Reviews

One foot in the real, one wing in the ether

A review of Julia Cohen's 'Collateral Light'

Photo © Paige Taggart

“I believe only in the evidence of what stirs my marrow,” Antonin Artaud writes in his “Manifesto in a Clear Language.” “I am visceral!” cries Julia Cohen in Collateral Light. There is evidence to believe it. To engage with this book is to be involved in the marrow-stirring process. To be plunged, arrow-like, into the breathing body and to pass clear through the bloody flank to the still, white bone.

Cutting through its own knife

On Brandon Downing's 'Mellow Actions'

Brandon Downing’s Mellow Actions is the latest installment in a body of work notable for its batsoid consistency across realms as diverse as film, collage, and verse. It’s the wish of this reviewer to induce in the reader a sort of psychical readiness to enjoy this book, much like Iannis Xenakis’s miniature zoom-crackle composition “Concret PH” was designed to gird the nerves of picnicking spectators in preparation for Edgard Varèse’s “Poème Électronique” at the 1958 Phillips Pavilion.

Denial is political

A review of Julie Carr's 'Rag'

I doubt “to be on the rag” existed as an expression or possibility before Eve and her husband trudged out of paradise into a world where the sky was lowered like a boom and the suburbs sodden with guilt and lust. The American King James Version lends God an especially cruel voice: “To the woman he said, I will greatly multiply your sorrow and your conception; in sorrow you shall bring forth children; and your desire shall be to your husband, and he shall rule over you.”[1] And along with that, I imagine, came menstrual cramps.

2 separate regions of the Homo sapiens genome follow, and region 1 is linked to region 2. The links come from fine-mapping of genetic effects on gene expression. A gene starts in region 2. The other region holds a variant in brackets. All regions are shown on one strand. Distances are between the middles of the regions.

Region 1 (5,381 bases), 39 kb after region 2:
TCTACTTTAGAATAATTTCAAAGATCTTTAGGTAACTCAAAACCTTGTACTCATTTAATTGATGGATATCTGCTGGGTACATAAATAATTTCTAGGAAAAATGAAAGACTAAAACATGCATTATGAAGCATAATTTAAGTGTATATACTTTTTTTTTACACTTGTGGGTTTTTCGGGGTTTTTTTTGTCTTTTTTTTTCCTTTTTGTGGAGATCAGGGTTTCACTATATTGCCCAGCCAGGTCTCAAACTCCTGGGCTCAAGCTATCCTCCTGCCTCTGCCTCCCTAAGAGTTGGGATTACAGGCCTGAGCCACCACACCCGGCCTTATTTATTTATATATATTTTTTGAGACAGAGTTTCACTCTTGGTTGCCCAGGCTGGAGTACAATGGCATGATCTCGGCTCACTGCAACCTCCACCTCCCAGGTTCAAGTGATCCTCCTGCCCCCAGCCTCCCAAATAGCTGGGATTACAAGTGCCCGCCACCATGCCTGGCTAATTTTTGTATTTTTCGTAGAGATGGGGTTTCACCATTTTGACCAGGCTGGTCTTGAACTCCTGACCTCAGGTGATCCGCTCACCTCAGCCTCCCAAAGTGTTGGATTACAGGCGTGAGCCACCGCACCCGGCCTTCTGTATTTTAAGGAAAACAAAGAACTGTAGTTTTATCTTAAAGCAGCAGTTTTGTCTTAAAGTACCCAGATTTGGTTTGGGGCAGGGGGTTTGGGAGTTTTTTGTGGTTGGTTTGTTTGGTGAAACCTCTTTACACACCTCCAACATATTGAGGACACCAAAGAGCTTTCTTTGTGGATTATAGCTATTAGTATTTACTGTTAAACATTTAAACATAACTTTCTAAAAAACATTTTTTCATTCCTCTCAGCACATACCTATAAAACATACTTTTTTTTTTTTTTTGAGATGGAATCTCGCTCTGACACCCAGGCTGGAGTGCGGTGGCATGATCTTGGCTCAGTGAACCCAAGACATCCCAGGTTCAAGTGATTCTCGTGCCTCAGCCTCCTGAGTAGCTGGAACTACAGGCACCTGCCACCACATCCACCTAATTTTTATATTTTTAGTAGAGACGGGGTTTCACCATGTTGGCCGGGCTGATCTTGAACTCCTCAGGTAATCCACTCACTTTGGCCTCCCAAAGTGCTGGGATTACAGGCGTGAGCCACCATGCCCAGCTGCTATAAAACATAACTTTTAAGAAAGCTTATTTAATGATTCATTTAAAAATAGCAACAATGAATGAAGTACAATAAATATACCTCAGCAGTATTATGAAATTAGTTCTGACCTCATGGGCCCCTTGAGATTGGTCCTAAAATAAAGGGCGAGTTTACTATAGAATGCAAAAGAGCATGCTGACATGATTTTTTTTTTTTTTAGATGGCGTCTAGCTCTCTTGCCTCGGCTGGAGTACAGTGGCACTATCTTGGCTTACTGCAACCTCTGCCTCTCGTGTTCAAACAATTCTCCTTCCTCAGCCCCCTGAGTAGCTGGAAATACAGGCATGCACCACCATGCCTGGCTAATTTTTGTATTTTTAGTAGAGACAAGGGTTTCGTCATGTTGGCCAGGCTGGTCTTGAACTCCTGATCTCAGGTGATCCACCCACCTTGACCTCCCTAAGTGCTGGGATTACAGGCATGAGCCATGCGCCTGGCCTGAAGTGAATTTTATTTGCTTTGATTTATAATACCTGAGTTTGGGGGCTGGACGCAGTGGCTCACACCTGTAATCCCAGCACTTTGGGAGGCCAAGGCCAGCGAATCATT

On Lawrence Giffin's 'Christian Name'

Lawrence Giffin’s Christian Name is a tricky book because it’s the kind of book that seems to do one thing and then actually does another.

Navigating the ineffable

A review of Prageeta Sharma's 'Undergloom'

What happens to the woman of color body as it endures the banal repression of the academy? And if it aches to be itself without pressure to conform and meet assumed burdens to produce, publish, and exhaust itself to ‘fit’ while concurrently losing itself? Undergloom by Prageeta Sharma explores the thingification of the woman scholar and the way her mind must adapt to a tepid environment.